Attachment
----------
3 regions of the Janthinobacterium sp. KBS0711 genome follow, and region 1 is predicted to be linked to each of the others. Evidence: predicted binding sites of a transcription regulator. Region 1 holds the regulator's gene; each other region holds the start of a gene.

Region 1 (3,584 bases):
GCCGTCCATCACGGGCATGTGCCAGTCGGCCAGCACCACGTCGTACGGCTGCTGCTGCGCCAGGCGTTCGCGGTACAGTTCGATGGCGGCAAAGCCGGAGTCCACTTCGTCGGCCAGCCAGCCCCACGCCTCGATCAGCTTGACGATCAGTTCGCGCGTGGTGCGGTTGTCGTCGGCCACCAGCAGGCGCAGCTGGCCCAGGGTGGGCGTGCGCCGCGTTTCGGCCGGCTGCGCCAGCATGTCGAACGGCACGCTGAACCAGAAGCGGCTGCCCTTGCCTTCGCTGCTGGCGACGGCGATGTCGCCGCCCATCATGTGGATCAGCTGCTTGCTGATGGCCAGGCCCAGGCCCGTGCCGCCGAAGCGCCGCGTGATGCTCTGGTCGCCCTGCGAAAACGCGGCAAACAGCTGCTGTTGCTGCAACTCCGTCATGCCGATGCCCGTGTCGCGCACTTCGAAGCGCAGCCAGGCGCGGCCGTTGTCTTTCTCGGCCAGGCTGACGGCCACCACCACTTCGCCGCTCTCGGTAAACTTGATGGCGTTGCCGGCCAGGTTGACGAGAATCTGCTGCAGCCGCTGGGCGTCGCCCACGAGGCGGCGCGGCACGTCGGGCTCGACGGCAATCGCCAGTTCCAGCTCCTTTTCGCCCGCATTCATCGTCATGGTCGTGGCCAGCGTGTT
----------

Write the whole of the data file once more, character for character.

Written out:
3 regions of the Janthinobacterium sp. KBS0711 genome follow, and region 1 is predicted to be linked to each of the others. Evidence: predicted binding sites of a transcription regulator. Region 1 holds the regulator's gene; each other region holds the start of a gene.

Region 1 (3,584 bases):
GCCGTCCATCACGGGCATGTGCCAGTCGGCCAGCACCACGTCGTACGGCTGCTGCTGCGCCAGGCGTTCGCGGTACAGTTCGATGGCGGCAAAGCCGGAGTCCACTTCGTCGGCCAGCCAGCCCCACGCCTCGATCAGCTTGACGATCAGTTCGCGCGTGGTGCGGTTGTCGTCGGCCACCAGCAGGCGCAGCTGGCCCAGGGTGGGCGTGCGCCGCGTTTCGGCCGGCTGCGCCAGCATGTCGAACGGCACGCTGAACCAGAAGCGGCTGCCCTTGCCTTCGCTGCTGGCGACGGCGATGTCGCCGCCCATCATGTGGATCAGCTGCTTGCTGATGGCCAGGCCCAGGCCCGTGCCGCCGAAGCGCCGCGTGATGCTCTGGTCGCCCTGCGAAAACGCGGCAAACAGCTGCTGTTGCTGCAACTCCGTCATGCCGATGCCCGTGTCGCGCACTTCGAAGCGCAGCCAGGCGCGGCCGTTGTCTTTCTCGGCCAGGCTGACGGCCACCACCACTTCGCCGCTCTCGGTAAACTTGATGGCGTTGCCGGCCAGGTTGACGAGAATCTGCTGCAGCCGCTGGGCGTCGCCCACGAGGCGGCGCGGCACGTCGGGCTCGACGGCAATCGCCAGTTCCAGCTCCTTTTCGCCCGCATTCATCGTCATGGTCGTGGCCAGCGTGTT